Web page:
But if I have given the impression that this book is nothing but a weeping, raging Jeremiad on the immorality of modern society then I should apologize because the book is also quite funny. The subtitle of the book, after all, states the book is about “Why the Virtuous Life is Funny as Hell,” which implies at least some amount of humor. And humor the book has in abundance. Jonah Goldberg’s essay may be a rather mournful dirge on how integrity has been supplanted by a “whatever you want” morality but Jonah Goldberg could not write a mournful dirge without throwing in at least a few funny references to either Star Trek or the Simpsons.

After all, Last points out in his forward that Robespierre, a man who, with the aide of a certain Madame Guillotine, used terror to try and instill virtue within French society, probably didn’t have much in the way of a sense of humor about virtue. And there is humor throughout the book, giving it some of it’s best moments such as Larry Miller’s amusing argument for theism in “Faith” that, though it is nowhere near as mature as those of C.S. Lewis, should certainly make all but the most hard-hearted atheist smile and wonder. There is also David Burge’s (Iowahawk on Twitter) meditation on what he’s learned about Hope from his family of Chicago Cubs fans.

At the beginning of this review we admitted that while we can name all or most of the sins we stumble on the virtues. Which makes a book such as this much-needed. One virtue, or even two or three, are not enough. We must have all the virtues. When Prudence, Justice, Temperance, Courage, Faith, Hope, and Love are working hand-in-hand with themselves and the “everyday” virtues we display the best of ourselves and humanity. We become a bit closer to what we were meant to be.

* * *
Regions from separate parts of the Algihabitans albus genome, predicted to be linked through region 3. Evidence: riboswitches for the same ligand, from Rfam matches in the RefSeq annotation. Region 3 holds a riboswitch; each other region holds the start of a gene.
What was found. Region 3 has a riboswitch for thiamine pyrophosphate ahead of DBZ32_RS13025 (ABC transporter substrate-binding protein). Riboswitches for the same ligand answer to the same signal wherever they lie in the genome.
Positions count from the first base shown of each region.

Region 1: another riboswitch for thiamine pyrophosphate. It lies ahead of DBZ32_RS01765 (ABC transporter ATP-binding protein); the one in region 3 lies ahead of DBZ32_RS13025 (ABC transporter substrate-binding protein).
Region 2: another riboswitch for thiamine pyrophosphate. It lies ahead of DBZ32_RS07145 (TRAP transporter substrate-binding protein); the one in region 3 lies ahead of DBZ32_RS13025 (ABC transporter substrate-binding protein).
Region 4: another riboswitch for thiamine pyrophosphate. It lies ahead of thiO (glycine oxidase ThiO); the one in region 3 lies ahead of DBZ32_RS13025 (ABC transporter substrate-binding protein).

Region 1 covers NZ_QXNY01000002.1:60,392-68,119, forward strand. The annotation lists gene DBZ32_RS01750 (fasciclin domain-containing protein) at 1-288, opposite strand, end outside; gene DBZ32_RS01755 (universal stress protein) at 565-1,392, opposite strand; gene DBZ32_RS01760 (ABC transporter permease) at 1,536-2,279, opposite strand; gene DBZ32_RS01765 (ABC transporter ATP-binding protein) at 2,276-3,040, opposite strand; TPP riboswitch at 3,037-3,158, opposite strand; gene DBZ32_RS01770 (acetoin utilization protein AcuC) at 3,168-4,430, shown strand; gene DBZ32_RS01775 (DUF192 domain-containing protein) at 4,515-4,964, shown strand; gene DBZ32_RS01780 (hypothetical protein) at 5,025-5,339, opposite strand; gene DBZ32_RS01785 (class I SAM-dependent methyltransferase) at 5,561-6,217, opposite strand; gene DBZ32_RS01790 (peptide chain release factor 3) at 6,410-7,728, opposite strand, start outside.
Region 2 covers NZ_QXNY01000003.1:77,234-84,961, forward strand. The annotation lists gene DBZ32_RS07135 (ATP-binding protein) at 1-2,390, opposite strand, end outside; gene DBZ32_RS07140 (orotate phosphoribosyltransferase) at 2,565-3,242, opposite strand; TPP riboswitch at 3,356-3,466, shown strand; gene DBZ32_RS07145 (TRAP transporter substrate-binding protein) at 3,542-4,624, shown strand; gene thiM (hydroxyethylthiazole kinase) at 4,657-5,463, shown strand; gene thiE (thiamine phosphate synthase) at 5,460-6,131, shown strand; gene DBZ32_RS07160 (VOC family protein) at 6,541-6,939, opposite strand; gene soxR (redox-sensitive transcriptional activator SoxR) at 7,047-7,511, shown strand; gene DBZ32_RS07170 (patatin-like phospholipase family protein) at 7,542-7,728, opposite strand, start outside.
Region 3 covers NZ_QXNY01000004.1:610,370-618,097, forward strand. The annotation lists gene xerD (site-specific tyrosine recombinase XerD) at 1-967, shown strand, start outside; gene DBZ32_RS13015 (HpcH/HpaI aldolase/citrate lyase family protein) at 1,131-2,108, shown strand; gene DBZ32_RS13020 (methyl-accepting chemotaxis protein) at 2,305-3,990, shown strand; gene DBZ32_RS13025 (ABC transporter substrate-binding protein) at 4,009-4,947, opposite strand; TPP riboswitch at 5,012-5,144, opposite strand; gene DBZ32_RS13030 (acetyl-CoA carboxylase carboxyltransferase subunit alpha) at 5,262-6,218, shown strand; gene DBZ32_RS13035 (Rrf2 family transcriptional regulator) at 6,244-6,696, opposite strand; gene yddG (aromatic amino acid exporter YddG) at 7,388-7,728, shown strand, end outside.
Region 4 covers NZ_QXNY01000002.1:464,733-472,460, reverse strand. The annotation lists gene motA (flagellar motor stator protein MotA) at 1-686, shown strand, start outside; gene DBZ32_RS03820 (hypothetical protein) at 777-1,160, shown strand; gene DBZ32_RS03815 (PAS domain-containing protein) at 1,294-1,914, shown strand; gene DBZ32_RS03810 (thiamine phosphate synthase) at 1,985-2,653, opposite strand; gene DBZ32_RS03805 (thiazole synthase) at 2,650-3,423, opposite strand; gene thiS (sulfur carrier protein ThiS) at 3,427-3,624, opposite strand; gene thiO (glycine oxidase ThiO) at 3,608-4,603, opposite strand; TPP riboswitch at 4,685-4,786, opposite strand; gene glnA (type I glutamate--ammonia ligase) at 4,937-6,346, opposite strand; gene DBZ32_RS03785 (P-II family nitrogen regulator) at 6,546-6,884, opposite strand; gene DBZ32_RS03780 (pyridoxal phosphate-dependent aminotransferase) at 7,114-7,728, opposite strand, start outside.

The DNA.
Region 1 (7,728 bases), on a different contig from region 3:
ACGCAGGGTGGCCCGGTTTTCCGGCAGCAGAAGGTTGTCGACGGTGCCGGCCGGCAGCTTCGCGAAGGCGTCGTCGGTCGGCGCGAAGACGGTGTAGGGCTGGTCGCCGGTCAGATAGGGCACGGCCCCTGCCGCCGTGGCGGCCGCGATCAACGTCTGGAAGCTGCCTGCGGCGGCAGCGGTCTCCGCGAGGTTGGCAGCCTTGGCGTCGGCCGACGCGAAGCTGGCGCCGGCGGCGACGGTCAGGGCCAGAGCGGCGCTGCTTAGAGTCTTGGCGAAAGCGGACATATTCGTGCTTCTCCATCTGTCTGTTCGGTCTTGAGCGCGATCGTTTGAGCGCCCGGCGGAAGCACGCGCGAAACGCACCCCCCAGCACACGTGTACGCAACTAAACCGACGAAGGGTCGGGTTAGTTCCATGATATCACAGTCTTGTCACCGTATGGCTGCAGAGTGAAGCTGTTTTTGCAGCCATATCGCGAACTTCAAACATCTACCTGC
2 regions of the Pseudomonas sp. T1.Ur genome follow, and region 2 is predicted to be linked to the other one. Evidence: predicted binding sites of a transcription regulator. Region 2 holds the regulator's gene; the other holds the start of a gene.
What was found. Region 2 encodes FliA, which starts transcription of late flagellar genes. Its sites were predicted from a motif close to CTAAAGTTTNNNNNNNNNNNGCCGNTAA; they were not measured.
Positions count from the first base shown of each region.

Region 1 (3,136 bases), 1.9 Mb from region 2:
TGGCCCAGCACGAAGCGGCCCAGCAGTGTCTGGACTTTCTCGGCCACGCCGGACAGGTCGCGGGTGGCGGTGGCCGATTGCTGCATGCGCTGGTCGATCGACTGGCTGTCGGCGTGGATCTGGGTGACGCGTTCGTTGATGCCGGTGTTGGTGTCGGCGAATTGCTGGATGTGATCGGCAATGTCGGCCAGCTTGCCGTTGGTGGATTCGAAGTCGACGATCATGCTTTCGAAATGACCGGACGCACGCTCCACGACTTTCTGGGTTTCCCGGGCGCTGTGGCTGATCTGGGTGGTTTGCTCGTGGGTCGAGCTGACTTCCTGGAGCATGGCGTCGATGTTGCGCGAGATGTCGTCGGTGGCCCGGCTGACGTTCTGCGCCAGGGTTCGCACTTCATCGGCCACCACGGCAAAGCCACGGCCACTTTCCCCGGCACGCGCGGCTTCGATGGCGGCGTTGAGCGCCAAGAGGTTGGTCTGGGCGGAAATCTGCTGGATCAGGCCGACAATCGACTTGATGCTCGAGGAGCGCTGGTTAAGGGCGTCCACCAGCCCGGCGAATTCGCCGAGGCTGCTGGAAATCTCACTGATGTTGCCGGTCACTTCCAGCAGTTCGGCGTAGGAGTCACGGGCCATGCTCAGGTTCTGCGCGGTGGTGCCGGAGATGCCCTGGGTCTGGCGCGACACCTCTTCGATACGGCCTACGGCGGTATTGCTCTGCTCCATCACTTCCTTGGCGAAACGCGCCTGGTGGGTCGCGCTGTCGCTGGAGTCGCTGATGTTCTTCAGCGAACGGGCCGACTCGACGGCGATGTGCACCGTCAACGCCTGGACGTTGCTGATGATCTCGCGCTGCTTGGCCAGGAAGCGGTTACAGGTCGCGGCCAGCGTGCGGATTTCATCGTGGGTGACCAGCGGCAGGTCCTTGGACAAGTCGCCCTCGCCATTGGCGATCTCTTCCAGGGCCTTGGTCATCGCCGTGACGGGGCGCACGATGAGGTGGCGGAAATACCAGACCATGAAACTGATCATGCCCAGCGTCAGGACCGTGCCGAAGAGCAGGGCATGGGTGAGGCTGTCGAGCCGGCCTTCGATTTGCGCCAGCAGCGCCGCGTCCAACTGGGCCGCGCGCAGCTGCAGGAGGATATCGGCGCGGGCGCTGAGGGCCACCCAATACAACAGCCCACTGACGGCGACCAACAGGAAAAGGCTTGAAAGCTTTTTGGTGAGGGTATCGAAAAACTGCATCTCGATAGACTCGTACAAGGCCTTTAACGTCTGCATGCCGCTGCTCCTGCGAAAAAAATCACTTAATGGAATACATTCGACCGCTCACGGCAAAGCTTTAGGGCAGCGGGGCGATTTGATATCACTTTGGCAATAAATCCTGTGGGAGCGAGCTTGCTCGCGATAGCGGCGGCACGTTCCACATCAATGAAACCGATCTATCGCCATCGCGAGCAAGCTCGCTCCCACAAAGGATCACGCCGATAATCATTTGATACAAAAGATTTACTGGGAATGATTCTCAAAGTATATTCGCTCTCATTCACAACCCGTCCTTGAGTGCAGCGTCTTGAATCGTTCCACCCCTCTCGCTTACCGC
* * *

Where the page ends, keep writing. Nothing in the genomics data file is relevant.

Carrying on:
Available on LINK

Have a Happy Easter.


Anonymous said...

Whenever I think of The Seven Sins I immediately think of Paul Lynde's zinger on Hollywood Squares:
Peter Marshall: Pride, anger, covetousness, lust, gluttony, envy, and sloth are collectively known as what?
Paul Lynde: The Bill of Rights.

AndrewPrice said...

I like the title: Seven Deadly Virtues... virtues that will get you killed. I suppose that would include (1) using your blinker during rush hour, (2) vegetarianism, (3) Bible thumping, (4) pacifism, (5) excessive truthfulness, (6) volunteerism, and (7) one more... ;-)

AndrewPrice said...

In all seriousness, I have one HUGE problem with conservatives and that is that they are so fricken negative. Why do conservatives want to believe (1) that everything is falling apart and (2) that it was somehow magically different in the past? Both are delusionally wrong beliefs, yet so many conservatives want them to be true. I don't get it.

Kit said...

The title is a reference to a song from the Broadway musical, Camelot, I think.

Anthony said...

I read the sample. Well written but as with most works of philosophy/morality its too abstract for me.

AndrewPrice said...

Kit, I was just joking! :)

AndrewPrice said...

Speaking of vice, I have to say that I don't believe the Cruz rumors. Cruz does not appear to be a man who would enjoy sex, nor can I imagine a lot of women wanting to engage in said activity with him. He comes across as petty and nasty.

Allena-C said...

Thanks for the book review, Kit!